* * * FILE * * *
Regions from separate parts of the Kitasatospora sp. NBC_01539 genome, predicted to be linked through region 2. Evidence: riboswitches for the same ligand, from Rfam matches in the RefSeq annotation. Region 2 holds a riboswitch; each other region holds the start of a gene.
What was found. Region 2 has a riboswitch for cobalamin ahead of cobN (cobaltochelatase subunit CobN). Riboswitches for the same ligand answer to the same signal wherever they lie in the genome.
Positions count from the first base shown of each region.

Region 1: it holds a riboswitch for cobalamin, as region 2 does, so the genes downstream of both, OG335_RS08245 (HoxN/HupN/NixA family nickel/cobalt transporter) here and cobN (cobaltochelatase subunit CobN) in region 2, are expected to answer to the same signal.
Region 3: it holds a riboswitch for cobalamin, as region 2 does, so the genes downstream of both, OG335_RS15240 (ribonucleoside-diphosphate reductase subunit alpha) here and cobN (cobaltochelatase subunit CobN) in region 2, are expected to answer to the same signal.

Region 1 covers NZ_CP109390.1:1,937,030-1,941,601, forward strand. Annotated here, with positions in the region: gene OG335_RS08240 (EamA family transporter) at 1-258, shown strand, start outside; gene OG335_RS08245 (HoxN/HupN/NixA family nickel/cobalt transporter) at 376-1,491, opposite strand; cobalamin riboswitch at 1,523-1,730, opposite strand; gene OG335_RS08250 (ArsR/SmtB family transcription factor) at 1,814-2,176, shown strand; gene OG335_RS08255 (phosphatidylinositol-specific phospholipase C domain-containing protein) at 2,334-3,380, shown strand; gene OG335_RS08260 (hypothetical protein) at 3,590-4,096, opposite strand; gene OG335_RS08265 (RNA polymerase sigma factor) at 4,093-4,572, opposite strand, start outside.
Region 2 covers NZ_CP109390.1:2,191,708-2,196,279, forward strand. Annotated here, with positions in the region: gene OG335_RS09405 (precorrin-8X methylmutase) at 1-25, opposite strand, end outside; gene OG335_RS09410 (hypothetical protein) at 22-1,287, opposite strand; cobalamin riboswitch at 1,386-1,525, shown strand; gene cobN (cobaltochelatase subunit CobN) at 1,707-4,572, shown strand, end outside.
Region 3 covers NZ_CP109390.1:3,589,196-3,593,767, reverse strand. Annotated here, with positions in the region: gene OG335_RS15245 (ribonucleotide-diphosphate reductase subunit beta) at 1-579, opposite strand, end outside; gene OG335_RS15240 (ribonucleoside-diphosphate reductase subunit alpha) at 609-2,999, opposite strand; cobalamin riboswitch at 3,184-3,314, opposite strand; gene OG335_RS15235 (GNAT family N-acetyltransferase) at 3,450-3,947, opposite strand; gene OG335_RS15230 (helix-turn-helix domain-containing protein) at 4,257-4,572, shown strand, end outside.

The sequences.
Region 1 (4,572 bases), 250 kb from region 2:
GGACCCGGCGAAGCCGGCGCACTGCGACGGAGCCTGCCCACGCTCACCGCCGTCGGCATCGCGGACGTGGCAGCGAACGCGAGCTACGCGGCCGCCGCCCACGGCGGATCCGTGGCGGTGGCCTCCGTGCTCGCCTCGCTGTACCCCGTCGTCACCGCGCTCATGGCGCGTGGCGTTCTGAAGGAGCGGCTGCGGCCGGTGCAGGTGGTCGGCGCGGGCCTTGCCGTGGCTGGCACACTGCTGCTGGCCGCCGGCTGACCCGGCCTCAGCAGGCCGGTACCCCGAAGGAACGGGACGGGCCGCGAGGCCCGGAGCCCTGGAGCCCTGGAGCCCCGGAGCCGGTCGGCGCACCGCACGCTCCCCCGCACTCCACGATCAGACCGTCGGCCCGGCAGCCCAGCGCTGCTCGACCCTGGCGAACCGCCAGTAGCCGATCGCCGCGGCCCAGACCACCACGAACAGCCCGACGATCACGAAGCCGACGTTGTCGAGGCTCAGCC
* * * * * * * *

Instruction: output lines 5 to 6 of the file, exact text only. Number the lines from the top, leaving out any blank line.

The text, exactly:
Region 3: it holds a riboswitch for cobalamin, as region 2 does, so the genes downstream of both, OG335_RS15240 (ribonucleoside-diphosphate reductase subunit alpha) here and cobN (cobaltochelatase subunit CobN) in region 2, are expected to answer to the same signal.

Region 1 covers NZ_CP109390.1:1,937,030-1,941,601, forward strand. Annotated here, with positions in the region: gene OG335_RS08240 (EamA family transporter) at 1-258, shown strand, start outside; gene OG335_RS08245 (HoxN/HupN/NixA family nickel/cobalt transporter) at 376-1,491, opposite strand; cobalamin riboswitch at 1,523-1,730, opposite strand; gene OG335_RS08250 (ArsR/SmtB family transcription factor) at 1,814-2,176, shown strand; gene OG335_RS08255 (phosphatidylinositol-specific phospholipase C domain-containing protein) at 2,334-3,380, shown strand; gene OG335_RS08260 (hypothetical protein) at 3,590-4,096, opposite strand; gene OG335_RS08265 (RNA polymerase sigma factor) at 4,093-4,572, opposite strand, start outside.